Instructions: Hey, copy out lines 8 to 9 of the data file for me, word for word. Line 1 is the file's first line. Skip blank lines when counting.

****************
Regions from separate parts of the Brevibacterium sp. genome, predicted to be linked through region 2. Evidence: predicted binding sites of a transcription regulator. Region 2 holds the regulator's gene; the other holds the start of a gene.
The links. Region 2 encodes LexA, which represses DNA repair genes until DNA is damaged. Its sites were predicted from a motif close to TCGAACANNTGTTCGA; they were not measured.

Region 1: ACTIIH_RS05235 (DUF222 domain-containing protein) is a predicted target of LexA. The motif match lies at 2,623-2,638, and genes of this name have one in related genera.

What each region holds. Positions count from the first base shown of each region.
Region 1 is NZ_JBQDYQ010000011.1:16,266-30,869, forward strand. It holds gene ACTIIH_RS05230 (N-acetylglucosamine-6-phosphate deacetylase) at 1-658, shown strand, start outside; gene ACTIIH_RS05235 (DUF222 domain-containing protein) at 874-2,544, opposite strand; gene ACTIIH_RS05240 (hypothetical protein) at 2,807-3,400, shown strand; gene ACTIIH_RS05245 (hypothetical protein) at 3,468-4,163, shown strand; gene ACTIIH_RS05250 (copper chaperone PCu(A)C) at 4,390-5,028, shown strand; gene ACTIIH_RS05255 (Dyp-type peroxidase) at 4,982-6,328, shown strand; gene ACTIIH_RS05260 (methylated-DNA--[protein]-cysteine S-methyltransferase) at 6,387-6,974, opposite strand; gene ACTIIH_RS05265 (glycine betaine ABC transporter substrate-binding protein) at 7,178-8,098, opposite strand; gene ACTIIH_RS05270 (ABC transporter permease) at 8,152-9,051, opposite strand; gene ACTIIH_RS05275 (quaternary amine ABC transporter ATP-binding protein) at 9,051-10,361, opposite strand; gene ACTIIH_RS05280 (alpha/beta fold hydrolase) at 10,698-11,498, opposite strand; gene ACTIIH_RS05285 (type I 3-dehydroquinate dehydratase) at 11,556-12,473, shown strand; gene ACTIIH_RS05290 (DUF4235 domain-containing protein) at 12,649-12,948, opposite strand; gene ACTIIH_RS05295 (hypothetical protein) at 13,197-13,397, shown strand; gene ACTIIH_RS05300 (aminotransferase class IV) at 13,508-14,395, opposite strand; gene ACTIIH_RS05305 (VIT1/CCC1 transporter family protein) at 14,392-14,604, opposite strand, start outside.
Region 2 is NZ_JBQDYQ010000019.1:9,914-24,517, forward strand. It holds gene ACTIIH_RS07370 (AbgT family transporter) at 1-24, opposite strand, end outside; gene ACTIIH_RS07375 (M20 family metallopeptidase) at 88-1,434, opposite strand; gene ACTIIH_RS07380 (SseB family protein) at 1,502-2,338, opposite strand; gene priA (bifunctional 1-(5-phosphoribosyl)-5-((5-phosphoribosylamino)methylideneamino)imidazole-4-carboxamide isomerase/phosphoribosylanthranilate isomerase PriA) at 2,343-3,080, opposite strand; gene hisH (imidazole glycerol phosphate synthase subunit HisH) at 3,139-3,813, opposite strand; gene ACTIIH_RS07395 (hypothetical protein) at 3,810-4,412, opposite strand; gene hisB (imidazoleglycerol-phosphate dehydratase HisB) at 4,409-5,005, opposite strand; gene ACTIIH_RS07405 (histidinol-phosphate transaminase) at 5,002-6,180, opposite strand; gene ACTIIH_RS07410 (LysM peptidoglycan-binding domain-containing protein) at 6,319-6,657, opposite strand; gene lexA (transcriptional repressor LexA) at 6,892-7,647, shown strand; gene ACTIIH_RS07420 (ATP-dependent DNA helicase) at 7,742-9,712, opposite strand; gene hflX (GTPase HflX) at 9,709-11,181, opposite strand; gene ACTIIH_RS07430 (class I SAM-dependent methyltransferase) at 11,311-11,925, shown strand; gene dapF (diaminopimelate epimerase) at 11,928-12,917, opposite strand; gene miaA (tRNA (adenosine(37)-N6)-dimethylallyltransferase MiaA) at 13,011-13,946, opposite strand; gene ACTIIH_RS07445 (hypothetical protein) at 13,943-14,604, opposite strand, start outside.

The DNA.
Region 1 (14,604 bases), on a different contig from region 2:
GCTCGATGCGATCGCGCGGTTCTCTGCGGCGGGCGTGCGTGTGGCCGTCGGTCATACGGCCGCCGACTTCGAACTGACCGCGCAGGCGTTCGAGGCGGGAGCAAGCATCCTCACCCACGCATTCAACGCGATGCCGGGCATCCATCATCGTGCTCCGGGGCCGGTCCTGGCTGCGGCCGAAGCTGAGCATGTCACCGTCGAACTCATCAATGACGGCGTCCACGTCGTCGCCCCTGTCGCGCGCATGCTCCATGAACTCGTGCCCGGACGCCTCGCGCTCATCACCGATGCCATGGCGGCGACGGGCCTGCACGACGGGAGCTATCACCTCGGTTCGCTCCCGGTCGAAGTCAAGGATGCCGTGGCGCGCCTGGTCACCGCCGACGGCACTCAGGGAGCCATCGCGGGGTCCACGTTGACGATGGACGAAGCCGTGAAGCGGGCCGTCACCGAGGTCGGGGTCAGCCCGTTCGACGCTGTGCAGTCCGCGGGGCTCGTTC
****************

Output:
Region 1 (14,604 bases), on a different contig from region 2:
GCTCGATGCGATCGCGCGGTTCTCTGCGGCGGGCGTGCGTGTGGCCGTCGGTCATACGGCCGCCGACTTCGAACTGACCGCGCAGGCGTTCGAGGCGGGAGCAAGCATCCTCACCCACGCATTCAACGCGATGCCGGGCATCCATCATCGTGCTCCGGGGCCGGTCCTGGCTGCGGCCGAAGCTGAGCATGTCACCGTCGAACTCATCAATGACGGCGTCCACGTCGTCGCCCCTGTCGCGCGCATGCTCCATGAACTCGTGCCCGGACGCCTCGCGCTCATCACCGATGCCATGGCGGCGACGGGCCTGCACGACGGGAGCTATCACCTCGGTTCGCTCCCGGTCGAAGTCAAGGATGCCGTGGCGCGCCTGGTCACCGCCGACGGCACTCAGGGAGCCATCGCGGGGTCCACGTTGACGATGGACGAAGCCGTGAAGCGGGCCGTCACCGAGGTCGGGGTCAGCCCGTTCGACGCTGTGCAGTCCGCGGGGCTCGTTC